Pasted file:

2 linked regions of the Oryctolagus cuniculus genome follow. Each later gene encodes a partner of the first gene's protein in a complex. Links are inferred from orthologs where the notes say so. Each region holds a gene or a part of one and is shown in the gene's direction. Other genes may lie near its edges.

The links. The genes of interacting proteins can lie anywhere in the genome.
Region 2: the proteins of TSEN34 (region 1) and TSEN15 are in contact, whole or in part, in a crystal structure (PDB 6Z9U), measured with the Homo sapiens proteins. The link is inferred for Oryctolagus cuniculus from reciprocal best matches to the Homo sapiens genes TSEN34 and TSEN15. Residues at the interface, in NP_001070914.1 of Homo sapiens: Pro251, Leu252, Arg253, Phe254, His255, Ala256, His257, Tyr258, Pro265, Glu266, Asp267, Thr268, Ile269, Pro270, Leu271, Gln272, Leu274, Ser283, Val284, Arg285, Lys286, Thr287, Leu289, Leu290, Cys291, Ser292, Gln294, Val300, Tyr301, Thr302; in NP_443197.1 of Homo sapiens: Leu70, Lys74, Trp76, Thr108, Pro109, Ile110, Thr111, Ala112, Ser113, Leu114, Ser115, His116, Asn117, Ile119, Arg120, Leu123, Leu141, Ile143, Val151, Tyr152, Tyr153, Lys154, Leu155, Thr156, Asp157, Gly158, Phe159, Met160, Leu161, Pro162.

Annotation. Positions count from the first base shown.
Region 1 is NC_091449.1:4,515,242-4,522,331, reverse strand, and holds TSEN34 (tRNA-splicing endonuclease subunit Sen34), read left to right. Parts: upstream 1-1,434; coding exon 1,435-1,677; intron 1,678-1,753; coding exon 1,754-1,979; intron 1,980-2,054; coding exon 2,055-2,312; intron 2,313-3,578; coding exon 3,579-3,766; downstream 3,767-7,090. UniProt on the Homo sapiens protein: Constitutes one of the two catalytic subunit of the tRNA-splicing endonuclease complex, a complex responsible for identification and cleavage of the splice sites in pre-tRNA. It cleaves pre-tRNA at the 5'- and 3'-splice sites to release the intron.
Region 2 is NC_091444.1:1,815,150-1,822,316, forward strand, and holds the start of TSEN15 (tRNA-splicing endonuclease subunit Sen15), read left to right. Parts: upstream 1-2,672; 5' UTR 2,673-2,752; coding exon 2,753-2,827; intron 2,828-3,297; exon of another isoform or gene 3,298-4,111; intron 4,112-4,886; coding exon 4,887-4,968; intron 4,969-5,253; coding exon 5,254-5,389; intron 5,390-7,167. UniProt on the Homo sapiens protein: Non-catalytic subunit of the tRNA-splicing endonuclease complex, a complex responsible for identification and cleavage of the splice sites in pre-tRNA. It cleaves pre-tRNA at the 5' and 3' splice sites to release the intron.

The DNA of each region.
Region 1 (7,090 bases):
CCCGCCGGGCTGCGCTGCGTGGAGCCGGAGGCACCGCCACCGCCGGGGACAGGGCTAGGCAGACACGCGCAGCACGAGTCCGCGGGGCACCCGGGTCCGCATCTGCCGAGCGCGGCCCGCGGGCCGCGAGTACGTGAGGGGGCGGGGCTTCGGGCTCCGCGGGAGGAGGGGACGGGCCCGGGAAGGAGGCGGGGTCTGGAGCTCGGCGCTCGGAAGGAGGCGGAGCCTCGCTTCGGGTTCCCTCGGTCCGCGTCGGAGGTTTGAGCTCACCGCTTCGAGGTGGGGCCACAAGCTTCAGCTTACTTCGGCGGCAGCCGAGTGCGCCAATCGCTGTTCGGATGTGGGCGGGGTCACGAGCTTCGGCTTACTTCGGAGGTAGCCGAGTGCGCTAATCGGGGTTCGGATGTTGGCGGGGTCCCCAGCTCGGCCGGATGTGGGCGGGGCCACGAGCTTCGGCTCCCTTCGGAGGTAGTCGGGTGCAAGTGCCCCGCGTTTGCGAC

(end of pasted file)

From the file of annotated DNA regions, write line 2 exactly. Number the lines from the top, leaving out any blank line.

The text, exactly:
The links. The genes of interacting proteins can lie anywhere in the genome.